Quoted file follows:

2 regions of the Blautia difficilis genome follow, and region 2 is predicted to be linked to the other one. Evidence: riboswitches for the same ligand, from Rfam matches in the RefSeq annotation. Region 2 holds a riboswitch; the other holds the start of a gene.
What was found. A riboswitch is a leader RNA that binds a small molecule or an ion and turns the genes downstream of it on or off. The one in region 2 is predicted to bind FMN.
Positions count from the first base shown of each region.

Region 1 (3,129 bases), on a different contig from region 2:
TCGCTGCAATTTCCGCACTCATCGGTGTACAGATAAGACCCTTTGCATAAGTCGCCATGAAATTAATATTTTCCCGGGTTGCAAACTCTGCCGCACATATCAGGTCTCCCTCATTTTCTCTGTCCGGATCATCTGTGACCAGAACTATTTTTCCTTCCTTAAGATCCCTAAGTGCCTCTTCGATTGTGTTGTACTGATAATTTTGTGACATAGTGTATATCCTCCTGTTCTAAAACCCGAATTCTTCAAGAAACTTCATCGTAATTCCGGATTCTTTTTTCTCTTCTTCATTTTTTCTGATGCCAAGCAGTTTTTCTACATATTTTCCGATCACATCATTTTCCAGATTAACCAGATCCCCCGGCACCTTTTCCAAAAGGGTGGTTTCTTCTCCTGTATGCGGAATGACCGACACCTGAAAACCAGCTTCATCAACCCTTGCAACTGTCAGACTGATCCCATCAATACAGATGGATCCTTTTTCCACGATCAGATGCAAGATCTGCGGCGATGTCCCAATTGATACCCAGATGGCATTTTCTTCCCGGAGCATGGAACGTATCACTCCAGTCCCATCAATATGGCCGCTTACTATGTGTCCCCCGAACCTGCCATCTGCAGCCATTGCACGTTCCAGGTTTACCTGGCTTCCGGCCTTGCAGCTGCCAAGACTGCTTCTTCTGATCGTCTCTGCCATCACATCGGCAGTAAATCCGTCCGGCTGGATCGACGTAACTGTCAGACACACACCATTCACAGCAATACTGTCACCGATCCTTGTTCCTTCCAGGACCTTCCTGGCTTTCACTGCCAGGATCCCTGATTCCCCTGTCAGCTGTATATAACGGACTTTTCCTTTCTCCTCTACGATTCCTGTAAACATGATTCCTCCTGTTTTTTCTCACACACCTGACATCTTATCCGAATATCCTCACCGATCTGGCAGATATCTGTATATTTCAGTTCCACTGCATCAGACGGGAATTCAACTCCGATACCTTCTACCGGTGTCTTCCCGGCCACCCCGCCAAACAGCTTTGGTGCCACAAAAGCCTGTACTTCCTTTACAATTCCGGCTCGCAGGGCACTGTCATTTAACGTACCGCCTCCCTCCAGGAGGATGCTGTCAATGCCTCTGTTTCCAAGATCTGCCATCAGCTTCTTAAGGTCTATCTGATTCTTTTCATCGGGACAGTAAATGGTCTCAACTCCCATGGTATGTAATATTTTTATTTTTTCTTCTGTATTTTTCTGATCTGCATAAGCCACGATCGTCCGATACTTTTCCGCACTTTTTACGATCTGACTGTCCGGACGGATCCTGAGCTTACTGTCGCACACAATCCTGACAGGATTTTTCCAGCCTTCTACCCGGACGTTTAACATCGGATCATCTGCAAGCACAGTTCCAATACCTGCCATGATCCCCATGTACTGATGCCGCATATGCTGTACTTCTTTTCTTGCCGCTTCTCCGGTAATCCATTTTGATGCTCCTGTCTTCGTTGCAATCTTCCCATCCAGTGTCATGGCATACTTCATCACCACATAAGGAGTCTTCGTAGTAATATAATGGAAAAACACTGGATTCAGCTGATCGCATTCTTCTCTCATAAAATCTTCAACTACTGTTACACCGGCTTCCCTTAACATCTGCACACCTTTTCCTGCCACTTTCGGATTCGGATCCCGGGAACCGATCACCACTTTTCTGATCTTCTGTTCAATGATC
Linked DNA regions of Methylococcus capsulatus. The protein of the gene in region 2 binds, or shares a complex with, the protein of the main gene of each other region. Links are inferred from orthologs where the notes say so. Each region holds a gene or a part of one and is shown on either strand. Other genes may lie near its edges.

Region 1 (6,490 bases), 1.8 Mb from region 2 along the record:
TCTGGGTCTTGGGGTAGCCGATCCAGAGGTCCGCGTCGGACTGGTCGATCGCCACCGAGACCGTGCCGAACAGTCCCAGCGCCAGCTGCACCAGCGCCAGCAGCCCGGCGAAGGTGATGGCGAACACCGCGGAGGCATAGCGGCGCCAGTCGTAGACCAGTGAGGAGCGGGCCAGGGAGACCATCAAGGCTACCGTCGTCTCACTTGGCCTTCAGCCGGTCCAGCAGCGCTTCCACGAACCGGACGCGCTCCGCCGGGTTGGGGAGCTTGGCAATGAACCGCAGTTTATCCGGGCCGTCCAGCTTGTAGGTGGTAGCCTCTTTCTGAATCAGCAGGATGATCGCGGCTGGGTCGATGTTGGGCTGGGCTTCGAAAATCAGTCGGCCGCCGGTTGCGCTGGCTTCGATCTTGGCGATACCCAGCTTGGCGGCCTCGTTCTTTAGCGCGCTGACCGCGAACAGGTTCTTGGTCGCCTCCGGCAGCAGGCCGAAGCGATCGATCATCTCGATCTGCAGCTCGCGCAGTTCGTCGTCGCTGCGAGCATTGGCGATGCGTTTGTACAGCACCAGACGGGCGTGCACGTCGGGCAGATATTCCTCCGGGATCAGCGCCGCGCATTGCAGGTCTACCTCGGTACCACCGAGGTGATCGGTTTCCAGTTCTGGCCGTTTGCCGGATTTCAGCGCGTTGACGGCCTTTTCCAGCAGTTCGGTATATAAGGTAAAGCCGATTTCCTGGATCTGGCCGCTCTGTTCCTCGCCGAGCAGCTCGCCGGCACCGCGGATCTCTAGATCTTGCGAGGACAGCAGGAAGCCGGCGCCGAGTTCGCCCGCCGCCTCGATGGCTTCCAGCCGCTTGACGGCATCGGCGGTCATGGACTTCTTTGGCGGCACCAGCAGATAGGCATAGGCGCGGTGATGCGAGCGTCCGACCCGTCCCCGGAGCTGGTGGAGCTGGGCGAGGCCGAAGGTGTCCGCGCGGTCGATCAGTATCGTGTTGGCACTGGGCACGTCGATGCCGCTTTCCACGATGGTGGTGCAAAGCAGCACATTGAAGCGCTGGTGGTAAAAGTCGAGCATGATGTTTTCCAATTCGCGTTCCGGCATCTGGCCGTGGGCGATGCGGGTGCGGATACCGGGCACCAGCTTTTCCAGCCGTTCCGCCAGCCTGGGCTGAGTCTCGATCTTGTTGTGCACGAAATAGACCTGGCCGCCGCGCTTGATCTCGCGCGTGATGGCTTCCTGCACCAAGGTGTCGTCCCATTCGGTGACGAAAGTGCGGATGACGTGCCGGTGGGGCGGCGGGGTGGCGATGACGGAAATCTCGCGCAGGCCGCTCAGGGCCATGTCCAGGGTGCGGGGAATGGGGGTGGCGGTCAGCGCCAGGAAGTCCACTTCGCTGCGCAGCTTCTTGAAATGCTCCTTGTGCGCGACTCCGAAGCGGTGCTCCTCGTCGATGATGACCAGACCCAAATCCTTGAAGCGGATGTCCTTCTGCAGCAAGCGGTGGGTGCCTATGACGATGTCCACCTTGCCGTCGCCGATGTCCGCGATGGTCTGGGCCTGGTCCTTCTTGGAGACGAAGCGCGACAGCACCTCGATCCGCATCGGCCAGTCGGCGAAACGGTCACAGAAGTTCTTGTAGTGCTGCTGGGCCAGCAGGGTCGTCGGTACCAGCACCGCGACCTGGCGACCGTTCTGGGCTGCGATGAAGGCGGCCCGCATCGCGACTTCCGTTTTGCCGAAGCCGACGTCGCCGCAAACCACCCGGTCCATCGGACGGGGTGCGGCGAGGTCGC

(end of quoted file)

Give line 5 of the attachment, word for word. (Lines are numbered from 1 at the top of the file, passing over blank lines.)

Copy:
TCGCTGCAATTTCCGCACTCATCGGTGTACAGATAAGACCCTTTGCATAAGTCGCCATGAAATTAATATTTTCCCGGGTTGCAAACTCTGCCGCACATATCAGGTCTCCCTCATTTTCTCTGTCCGGATCATCTGTGACCAGAACTATTTTTCCTTCCTTAAGATCCCTAAGTGCCTCTTCGATTGTGTTGTACTGATAATTTTGTGACATAGTGTATATCCTCCTGTTCTAAAACCCGAATTCTTCAAGAAACTTCATCGTAATTCCGGATTCTTTTTTCTCTTCTTCATTTTTTCTGATGCCAAGCAGTTTTTCTACATATTTTCCGATCACATCATTTTCCAGATTAACCAGATCCCCCGGCACCTTTTCCAAAAGGGTGGTTTCTTCTCCTGTATGCGGAATGACCGACACCTGAAAACCAGCTTCATCAACCCTTGCAACTGTCAGACTGATCCCATCAATACAGATGGATCCTTTTTCCACGATCAGATGCAAGATCTGCGGCGATGTCCCAATTGATACCCAGATGGCATTTTCTTCCCGGAGCATGGAACGTATCACTCCAGTCCCATCAATATGGCCGCTTACTATGTGTCCCCCGAACCTGCCATCTGCAGCCATTGCACGTTCCAGGTTTACCTGGCTTCCGGCCTTGCAGCTGCCAAGACTGCTTCTTCTGATCGTCTCTGCCATCACATCGGCAGTAAATCCGTCCGGCTGGATCGACGTAACTGTCAGACACACACCATTCACAGCAATACTGTCACCGATCCTTGTTCCTTCCAGGACCTTCCTGGCTTTCACTGCCAGGATCCCTGATTCCCCTGTCAGCTGTATATAACGGACTTTTCCTTTCTCCTCTACGATTCCTGTAAACATGATTCCTCCTGTTTTTTCTCACACACCTGACATCTTATCCGAATATCCTCACCGATCTGGCAGATATCTGTATATTTCAGTTCCACTGCATCAGACGGGAATTCAACTCCGATACCTTCTACCGGTGTCTTCCCGGCCACCCCGCCAAACAGCTTTGGTGCCACAAAAGCCTGTACTTCCTTTACAATTCCGGCTCGCAGGGCACTGTCATTTAACGTACCGCCTCCCTCCAGGAGGATGCTGTCAATGCCTCTGTTTCCAAGATCTGCCATCAGCTTCTTAAGGTCTATCTGATTCTTTTCATCGGGACAGTAAATGGTCTCAACTCCCATGGTATGTAATATTTTTATTTTTTCTTCTGTATTTTTCTGATCTGCATAAGCCACGATCGTCCGATACTTTTCCGCACTTTTTACGATCTGACTGTCCGGACGGATCCTGAGCTTACTGTCGCACACAATCCTGACAGGATTTTTCCAGCCTTCTACCCGGACGTTTAACATCGGATCATCTGCAAGCACAGTTCCAATACCTGCCATGATCCCCATGTACTGATGCCGCATATGCTGTACTTCTTTTCTTGCCGCTTCTCCGGTAATCCATTTTGATGCTCCTGTCTTCGTTGCAATCTTCCCATCCAGTGTCATGGCATACTTCATCACCACATAAGGAGTCTTCGTAGTAATATAATGGAAAAACACTGGATTCAGCTGATCGCATTCTTCTCTCATAAAATCTTCAACTACTGTTACACCGGCTTCCCTTAACATCTGCACACCTTTTCCTGCCACTTTCGGATTCGGATCCCGGGAACCGATCACCACTTTTCTGATCTTCTGTTCAATGATC